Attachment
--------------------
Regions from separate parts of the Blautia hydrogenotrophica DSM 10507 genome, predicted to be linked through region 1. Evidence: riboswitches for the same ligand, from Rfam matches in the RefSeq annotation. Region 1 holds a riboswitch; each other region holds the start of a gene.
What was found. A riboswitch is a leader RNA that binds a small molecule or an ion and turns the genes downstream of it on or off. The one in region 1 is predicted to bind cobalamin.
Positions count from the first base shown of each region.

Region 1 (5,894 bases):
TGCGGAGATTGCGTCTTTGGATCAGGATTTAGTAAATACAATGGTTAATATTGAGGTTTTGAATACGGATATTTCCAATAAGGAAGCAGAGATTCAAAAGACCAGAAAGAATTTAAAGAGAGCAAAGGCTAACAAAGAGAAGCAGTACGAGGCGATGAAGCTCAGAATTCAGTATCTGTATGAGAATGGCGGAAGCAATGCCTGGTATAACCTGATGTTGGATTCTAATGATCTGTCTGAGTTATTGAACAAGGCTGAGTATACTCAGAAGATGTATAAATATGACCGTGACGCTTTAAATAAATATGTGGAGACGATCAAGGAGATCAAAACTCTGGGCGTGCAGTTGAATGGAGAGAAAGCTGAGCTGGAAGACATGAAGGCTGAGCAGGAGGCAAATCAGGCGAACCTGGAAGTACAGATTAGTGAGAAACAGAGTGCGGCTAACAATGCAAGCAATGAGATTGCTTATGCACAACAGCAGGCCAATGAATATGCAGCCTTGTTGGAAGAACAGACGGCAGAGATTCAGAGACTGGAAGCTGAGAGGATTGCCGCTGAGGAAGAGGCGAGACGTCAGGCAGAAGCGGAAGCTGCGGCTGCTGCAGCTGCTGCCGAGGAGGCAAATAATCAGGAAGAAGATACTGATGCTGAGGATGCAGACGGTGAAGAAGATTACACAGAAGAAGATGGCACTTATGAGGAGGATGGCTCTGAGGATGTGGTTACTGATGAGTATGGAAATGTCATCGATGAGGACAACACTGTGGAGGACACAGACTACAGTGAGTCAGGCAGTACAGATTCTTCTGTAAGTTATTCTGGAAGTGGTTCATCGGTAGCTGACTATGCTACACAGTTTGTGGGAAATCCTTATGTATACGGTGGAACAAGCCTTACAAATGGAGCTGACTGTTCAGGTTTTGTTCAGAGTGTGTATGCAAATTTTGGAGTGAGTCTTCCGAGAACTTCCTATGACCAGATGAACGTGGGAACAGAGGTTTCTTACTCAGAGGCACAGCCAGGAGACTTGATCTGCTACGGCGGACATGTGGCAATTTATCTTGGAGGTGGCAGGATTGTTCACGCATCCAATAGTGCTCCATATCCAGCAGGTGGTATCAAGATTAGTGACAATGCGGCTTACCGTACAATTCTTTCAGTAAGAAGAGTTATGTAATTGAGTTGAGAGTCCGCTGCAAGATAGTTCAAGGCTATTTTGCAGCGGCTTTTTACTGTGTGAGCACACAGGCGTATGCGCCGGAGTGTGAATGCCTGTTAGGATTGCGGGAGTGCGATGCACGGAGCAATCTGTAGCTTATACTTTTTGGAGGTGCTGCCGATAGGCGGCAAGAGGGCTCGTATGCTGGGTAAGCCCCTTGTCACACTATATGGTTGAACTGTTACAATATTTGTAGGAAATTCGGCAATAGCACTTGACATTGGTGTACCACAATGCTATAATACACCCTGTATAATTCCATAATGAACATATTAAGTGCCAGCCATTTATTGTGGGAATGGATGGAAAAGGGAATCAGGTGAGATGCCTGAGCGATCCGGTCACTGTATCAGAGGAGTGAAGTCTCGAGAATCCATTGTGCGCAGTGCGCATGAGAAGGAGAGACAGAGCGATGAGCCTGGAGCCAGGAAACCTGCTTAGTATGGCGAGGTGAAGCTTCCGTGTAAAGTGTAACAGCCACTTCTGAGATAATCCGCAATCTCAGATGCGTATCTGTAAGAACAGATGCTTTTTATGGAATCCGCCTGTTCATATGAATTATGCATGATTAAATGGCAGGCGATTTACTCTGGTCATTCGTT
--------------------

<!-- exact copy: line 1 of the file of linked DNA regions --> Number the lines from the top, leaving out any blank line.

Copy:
Regions from separate parts of the Blautia hydrogenotrophica DSM 10507 genome, predicted to be linked through region 1. Evidence: riboswitches for the same ligand, from Rfam matches in the RefSeq annotation. Region 1 holds a riboswitch; each other region holds the start of a gene.